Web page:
Minnesota's unemployment rate continued to decline in June, but likely not because a large number of unemployed people were able to finally find work.
The state's unemployment rate dropped to 6.8 percent June, down from 7.0 percent the previous month. But officials with the Minnesota Department of Employment and Economic Development said nearly 14,000 workers either stopped actively looking for work or otherwise left the state labor force, helping the unemployment rate fall.
The drop also came despite the fact that Minnesota lost 3,700 jobs during the month. DEED said the job losses were mostly a result of temporary U.S. Census jobs ending.
Officials said they don't know why some unemployed Minnesotans are no longer seeking jobs, which means the state doesn't include them in the labor force for statistical reasons. Others could have left the labor force as their families went from being a two-income household to a one-income household.
The state work force participation rate is now 72.2 percent, while the national rate is 64.7 percent.
"It's certainly I think reasonable to speculate that some of this nearly 14,000 person departure, has been driven by some discouragement," said Steve Hine, the state's labor analyst.
But Hine said it's easier to see that as a national trend rather than a Minnesota one. The state has gained some 17,000 jobs in the last two months, an encouraging sign for workers.
"I'm a little hard-pressed to sort of understand that," he said of the declining work force participation rate.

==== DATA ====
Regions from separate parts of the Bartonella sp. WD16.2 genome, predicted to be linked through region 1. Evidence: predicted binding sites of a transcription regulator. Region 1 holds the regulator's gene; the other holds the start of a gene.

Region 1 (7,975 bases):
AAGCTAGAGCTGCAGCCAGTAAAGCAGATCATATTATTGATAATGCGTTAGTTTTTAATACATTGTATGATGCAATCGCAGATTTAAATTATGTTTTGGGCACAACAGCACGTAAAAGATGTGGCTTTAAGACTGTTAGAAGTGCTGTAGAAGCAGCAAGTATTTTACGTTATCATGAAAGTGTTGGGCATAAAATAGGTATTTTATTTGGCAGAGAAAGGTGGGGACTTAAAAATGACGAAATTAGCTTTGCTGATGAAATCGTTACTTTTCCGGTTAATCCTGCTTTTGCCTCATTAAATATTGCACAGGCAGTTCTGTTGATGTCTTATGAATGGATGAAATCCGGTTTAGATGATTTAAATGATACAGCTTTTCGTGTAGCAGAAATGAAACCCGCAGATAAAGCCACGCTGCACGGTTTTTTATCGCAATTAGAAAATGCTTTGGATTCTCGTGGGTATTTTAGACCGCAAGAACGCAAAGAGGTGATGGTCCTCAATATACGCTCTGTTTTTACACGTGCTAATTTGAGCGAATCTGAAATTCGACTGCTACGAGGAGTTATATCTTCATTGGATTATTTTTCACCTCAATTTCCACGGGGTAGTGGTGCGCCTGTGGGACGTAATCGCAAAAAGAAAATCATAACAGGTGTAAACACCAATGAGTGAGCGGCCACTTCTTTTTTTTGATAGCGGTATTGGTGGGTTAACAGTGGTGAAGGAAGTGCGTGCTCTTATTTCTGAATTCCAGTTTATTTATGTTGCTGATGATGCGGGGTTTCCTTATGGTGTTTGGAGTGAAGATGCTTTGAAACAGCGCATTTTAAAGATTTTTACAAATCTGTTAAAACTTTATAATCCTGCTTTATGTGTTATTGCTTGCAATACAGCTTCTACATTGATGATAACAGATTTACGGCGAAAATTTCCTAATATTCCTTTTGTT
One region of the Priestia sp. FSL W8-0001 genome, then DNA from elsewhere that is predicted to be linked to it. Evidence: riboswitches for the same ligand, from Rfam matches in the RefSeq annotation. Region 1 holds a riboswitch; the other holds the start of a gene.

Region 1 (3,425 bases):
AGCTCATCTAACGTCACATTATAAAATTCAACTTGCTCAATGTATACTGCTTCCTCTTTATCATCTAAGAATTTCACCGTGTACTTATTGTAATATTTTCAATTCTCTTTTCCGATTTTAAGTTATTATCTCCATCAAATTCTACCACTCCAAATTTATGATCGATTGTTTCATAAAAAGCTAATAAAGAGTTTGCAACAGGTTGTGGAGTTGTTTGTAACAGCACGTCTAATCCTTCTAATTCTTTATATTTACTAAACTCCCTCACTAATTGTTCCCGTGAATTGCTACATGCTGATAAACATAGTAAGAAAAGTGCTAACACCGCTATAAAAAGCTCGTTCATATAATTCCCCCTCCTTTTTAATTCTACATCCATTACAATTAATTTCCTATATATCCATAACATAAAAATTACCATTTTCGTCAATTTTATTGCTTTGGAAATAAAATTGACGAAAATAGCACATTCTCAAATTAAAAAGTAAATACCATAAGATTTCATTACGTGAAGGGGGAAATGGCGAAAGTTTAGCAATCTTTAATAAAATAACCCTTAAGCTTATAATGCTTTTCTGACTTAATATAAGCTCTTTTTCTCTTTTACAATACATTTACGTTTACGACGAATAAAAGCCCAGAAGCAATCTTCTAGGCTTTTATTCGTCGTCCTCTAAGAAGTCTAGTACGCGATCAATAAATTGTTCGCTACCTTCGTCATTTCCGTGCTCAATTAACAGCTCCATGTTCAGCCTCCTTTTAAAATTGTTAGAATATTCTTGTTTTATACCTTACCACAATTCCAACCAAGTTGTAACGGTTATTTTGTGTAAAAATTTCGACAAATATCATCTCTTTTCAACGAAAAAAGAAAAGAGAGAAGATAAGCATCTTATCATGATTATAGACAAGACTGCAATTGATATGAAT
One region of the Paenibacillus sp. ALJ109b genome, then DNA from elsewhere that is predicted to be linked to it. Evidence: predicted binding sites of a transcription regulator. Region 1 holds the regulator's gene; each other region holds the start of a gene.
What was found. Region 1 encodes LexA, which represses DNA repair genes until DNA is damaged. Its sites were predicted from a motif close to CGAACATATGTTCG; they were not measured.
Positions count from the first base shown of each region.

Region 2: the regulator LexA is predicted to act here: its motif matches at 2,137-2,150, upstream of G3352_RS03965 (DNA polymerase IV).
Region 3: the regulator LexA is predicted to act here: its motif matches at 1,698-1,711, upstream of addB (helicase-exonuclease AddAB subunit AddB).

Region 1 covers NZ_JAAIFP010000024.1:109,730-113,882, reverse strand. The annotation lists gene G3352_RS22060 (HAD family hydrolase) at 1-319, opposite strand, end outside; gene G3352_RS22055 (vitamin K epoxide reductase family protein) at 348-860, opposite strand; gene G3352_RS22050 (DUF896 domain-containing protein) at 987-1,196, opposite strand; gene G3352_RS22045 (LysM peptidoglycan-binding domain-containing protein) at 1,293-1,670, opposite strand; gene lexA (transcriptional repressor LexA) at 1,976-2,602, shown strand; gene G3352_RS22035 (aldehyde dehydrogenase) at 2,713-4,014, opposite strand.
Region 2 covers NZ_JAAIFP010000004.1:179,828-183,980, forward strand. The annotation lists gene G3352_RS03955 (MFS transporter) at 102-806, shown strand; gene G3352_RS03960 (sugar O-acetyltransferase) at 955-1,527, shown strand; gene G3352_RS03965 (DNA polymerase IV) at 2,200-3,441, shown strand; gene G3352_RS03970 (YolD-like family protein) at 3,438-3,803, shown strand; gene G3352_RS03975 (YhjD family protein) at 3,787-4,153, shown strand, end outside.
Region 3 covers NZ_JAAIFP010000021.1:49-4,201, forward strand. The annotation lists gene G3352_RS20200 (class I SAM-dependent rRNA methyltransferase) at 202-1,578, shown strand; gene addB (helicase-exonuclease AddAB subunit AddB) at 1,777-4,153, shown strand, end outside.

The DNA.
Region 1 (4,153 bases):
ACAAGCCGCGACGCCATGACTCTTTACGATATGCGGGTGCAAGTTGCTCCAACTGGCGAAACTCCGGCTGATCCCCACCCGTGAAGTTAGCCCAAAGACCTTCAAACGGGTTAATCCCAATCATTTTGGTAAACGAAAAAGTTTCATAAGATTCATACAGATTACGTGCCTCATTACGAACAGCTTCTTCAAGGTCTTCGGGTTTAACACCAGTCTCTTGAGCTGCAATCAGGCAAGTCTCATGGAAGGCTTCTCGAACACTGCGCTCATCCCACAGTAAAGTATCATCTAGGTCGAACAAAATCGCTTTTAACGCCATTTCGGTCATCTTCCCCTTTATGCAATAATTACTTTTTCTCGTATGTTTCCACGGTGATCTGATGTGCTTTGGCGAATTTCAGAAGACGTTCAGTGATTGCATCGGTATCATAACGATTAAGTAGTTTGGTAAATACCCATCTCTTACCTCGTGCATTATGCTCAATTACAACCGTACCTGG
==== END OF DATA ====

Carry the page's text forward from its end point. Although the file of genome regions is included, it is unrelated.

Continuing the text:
Still, Hine said, Minnesota has one of the highest work force participation rates. And the state's unemployment rate has dropped from 8.4 percent a year ago to 6.8 percent now, leading the nation, he said.
"No other state comes close to that level of decrease," Hine said.
Minnesota's unemployment rate remains well below the national rate of 9.5 percent.
Industries that showed job gains in June included leisure and hospitality with 5,100 jobs and financial activities, which added 2,300 jobs.
Job losses occurred in several industries, but the worst was trade, transportation and utilities with a loss of 3,200 jobs, mostly in retail. Manufacturing jobs were down 900, but Hine said he's not concerned about a one-month decline in that area.
McElroy said while Minnesota's economy hasn't recovered, he's starting to see more signs of a turnaround.
There are about 18,000 job openings on the state's job website, and on a recent trip to talk to people in other areas of the state, McElroy said an employer told him he was having a hard time finding enough qualified workers.
"That's the first time that's happened in a year and a half," McElroy said.